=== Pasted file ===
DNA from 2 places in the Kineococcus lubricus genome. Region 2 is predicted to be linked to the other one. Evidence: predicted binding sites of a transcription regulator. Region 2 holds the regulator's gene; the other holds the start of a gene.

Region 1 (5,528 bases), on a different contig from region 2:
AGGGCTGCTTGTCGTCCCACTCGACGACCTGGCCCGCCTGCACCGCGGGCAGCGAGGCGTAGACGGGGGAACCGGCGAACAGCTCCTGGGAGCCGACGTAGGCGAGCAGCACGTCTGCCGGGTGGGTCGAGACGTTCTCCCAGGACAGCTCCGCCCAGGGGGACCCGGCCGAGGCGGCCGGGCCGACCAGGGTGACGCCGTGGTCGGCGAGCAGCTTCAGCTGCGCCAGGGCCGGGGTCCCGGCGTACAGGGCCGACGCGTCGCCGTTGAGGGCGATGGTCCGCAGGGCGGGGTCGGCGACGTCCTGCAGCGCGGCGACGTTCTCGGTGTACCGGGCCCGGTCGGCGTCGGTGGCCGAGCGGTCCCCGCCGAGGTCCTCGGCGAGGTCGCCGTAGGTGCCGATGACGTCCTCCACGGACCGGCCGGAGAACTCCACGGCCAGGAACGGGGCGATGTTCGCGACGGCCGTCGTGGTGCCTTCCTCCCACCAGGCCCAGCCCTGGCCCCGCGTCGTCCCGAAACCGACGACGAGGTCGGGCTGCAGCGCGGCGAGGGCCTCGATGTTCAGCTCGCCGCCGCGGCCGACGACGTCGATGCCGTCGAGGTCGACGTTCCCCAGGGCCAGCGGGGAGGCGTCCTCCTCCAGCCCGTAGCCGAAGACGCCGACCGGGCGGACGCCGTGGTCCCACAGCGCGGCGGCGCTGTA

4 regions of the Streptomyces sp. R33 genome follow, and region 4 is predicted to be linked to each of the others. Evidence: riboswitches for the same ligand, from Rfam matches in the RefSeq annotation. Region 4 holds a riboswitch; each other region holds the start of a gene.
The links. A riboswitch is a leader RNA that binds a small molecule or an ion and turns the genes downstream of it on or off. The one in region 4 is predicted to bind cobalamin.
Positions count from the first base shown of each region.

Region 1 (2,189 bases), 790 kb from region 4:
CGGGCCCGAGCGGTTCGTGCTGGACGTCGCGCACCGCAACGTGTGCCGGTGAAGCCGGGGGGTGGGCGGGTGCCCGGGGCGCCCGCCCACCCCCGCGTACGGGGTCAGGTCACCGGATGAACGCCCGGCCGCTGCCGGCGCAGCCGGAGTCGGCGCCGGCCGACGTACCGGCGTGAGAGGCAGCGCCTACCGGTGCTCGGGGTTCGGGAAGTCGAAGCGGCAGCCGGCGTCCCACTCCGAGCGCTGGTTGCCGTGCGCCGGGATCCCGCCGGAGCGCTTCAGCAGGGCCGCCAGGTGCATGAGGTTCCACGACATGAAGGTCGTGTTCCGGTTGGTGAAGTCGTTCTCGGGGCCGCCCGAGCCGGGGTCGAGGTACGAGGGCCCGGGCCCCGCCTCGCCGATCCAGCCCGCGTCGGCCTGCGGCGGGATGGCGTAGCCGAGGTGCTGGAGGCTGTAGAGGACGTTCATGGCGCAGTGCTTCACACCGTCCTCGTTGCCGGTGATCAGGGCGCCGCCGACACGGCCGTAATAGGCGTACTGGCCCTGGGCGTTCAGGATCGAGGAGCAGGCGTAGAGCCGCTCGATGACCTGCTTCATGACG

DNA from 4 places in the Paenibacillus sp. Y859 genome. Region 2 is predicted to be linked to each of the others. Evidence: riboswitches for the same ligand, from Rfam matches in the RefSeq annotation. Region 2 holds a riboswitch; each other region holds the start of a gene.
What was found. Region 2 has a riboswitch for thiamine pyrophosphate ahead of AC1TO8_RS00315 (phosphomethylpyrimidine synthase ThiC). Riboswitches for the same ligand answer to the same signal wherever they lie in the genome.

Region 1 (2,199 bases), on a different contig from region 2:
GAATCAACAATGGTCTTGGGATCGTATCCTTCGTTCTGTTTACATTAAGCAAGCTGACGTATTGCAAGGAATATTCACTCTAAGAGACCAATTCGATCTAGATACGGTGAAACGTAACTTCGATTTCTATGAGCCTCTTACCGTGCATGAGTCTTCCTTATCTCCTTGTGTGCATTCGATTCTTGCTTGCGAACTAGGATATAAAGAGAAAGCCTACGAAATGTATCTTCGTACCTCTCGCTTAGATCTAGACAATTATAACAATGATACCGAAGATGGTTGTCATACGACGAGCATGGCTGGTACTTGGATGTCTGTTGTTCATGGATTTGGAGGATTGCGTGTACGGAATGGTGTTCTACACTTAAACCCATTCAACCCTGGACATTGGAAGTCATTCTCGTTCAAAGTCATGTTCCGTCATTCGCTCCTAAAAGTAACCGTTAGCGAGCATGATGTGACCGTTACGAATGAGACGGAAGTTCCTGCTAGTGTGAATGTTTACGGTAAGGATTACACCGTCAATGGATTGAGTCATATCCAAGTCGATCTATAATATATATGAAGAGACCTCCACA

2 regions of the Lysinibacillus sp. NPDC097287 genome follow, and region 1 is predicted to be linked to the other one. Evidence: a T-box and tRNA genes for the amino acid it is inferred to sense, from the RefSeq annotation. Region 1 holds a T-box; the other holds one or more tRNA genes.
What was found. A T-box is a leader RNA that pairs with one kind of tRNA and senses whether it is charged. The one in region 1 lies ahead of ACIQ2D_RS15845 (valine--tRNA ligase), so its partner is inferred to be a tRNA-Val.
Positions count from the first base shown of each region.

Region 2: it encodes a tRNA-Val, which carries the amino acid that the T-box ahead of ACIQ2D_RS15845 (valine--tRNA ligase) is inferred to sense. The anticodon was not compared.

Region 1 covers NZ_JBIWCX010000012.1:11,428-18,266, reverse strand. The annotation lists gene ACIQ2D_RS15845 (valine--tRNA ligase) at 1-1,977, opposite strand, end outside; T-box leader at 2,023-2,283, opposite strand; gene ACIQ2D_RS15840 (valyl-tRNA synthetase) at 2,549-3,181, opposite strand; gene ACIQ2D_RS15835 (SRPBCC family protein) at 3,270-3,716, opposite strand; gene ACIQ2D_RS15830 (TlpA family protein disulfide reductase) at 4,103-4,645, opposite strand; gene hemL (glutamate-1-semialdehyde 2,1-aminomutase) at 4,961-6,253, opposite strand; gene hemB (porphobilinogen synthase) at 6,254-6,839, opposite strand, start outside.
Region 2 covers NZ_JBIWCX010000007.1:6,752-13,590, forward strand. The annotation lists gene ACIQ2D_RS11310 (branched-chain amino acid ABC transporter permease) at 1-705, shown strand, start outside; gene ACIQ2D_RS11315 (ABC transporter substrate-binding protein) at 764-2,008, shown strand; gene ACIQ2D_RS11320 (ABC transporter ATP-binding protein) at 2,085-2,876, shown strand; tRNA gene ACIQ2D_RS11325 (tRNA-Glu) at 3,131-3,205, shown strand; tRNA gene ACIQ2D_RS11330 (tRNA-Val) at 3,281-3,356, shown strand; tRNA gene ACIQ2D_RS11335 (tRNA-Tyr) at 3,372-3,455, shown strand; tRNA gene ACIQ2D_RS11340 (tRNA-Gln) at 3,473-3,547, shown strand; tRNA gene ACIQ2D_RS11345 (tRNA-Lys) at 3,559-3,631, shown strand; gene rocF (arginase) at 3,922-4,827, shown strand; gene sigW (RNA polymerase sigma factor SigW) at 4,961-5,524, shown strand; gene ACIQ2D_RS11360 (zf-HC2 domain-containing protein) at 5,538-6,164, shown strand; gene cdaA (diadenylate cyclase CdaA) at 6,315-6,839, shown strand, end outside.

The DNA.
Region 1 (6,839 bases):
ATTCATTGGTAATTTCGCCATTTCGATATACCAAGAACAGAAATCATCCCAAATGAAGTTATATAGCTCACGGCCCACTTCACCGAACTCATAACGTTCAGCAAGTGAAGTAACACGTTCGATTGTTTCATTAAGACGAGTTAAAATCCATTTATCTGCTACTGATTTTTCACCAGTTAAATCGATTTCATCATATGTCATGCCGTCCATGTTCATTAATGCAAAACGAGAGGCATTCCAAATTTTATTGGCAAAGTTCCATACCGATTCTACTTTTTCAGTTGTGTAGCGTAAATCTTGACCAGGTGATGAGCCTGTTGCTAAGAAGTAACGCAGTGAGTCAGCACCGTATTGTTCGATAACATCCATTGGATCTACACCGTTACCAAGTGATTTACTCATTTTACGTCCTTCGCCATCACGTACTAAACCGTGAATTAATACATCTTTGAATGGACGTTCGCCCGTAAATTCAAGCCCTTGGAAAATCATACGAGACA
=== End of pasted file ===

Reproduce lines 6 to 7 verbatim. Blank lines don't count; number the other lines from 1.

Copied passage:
Positions count from the first base shown of each region.

Region 1 (2,189 bases), 790 kb from region 4: